Senator Obama is listening intently to stories of hardship at a roundtable discussion here in Des Moines. The middle-aged women arrayed around the table are dealing with health care, education and social security issues that confront all Americans.
His posture expresses concern but he is unemotional.
It's not easy. Across the state, at event after event, people grab a few seconds of his time to speak of cancer, of addicted or obese children, of aging parents. A few break down in tears.
How a candidate handles such moments can be revealing. President Bush is a world class sympathizer. Ditto his predecessor. The first president Bush was more detached, as was John Kerry.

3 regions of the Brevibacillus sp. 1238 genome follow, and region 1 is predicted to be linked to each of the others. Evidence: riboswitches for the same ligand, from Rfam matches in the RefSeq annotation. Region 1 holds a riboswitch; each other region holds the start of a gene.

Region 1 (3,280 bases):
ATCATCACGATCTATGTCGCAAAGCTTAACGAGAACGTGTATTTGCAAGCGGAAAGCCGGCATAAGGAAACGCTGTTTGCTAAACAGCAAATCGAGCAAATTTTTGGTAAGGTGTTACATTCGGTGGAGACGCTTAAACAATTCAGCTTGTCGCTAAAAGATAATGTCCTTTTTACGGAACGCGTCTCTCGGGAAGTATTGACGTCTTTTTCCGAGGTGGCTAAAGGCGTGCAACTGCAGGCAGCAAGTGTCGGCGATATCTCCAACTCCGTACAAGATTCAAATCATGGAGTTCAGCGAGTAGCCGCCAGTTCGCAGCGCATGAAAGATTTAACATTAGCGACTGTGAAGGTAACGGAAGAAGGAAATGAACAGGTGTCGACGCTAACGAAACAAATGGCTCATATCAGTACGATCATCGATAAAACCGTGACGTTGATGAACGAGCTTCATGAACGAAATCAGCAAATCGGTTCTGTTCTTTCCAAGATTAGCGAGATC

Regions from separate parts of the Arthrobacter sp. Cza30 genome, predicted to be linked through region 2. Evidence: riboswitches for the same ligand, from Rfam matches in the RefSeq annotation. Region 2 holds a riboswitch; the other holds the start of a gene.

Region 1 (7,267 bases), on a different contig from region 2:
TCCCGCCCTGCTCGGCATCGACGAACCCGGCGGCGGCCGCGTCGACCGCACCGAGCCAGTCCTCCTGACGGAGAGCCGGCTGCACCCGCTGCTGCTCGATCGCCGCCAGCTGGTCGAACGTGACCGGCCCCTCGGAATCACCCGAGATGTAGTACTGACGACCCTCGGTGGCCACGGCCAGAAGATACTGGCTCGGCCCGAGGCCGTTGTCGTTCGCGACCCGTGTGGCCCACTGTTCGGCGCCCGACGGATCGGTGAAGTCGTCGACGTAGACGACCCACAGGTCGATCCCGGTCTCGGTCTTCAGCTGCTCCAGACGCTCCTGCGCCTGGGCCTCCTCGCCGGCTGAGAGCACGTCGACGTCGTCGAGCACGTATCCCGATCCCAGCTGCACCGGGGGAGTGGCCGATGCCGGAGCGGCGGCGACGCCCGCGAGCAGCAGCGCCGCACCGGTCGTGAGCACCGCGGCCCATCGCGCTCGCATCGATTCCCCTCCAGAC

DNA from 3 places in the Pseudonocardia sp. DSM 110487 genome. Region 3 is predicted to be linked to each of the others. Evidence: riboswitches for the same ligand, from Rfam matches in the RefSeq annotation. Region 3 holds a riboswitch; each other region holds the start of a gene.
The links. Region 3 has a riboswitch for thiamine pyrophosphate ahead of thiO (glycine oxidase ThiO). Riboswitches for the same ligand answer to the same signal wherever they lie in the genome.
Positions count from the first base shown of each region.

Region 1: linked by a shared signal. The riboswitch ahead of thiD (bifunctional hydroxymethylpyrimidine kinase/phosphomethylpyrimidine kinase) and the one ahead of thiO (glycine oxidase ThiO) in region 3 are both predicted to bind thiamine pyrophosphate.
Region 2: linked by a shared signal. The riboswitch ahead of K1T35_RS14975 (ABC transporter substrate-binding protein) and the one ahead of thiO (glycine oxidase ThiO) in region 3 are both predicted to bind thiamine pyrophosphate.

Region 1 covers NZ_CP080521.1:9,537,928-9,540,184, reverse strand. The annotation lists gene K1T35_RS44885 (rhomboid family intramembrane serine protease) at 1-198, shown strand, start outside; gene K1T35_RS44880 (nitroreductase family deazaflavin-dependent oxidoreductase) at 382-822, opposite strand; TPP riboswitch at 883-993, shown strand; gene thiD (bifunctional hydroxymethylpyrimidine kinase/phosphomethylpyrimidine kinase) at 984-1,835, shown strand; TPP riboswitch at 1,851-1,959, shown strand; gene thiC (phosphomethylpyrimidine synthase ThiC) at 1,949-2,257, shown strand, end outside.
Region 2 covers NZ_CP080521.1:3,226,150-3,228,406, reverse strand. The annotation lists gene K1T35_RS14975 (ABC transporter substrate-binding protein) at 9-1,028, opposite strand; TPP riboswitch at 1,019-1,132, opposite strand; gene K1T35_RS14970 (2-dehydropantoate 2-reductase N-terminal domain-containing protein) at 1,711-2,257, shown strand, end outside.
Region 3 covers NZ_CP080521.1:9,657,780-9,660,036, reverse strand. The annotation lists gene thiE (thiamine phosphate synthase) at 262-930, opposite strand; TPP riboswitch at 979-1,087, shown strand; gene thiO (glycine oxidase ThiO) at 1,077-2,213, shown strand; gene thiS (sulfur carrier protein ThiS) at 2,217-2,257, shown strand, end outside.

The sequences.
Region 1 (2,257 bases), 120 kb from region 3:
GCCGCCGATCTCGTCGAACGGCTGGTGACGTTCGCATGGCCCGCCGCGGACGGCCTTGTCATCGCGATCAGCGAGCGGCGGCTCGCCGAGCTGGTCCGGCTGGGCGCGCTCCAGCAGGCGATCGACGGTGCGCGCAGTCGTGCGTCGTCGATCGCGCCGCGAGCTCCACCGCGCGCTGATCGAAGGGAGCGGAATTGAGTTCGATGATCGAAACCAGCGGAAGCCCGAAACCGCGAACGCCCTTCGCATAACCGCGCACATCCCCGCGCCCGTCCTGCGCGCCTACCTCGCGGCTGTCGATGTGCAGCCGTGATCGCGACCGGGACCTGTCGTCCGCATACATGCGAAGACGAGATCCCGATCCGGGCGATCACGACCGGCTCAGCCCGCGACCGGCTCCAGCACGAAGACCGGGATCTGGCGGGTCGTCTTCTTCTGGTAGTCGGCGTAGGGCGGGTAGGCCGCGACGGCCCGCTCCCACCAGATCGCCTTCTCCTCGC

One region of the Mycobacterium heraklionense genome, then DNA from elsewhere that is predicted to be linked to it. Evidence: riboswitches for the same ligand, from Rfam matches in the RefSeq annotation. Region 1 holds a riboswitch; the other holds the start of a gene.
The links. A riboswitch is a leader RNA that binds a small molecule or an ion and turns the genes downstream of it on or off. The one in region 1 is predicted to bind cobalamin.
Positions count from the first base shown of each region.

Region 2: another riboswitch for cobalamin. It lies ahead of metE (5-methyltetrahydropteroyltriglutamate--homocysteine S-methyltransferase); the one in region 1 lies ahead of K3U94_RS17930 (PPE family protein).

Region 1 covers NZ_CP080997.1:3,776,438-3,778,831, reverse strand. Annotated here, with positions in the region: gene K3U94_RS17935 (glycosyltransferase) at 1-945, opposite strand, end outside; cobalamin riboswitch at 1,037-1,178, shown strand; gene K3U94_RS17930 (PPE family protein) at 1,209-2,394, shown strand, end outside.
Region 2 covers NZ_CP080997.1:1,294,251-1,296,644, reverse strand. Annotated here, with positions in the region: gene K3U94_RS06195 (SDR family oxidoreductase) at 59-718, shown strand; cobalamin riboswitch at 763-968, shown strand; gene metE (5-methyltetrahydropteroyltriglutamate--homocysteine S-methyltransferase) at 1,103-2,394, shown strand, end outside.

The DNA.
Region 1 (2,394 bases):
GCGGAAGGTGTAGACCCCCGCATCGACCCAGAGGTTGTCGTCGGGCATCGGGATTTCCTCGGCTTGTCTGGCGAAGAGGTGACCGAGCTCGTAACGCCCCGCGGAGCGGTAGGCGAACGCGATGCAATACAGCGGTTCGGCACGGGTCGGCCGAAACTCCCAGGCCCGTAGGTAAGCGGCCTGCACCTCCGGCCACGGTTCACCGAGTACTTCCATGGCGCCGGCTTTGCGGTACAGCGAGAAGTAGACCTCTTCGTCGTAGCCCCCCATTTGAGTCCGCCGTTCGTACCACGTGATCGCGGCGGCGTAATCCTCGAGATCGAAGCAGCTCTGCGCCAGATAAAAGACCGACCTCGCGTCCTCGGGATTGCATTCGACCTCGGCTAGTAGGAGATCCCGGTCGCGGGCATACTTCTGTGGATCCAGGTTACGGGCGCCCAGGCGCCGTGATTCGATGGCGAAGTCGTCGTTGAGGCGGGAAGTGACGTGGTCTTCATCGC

In Burlington the other day, a woman rose to ask Obama about national security, specifically about the "threat" from Iran and the need to negotiate "before we get blown up."
But as she poses the question she dissolves into sobs. Obama calls her up to him and hugs her as she buries her head in his shoulder. He defuses the moment with a touch of humor, calming the woman and settling the audience.
Campaign professionals know episodes like these can show the person behind the politician's mask. Sometimes for good. Sometimes not.
Obama seems able to strike the right balance between concern and bathos.
It is just a moment, but it can be a window through which voters gaze as they make up their minds.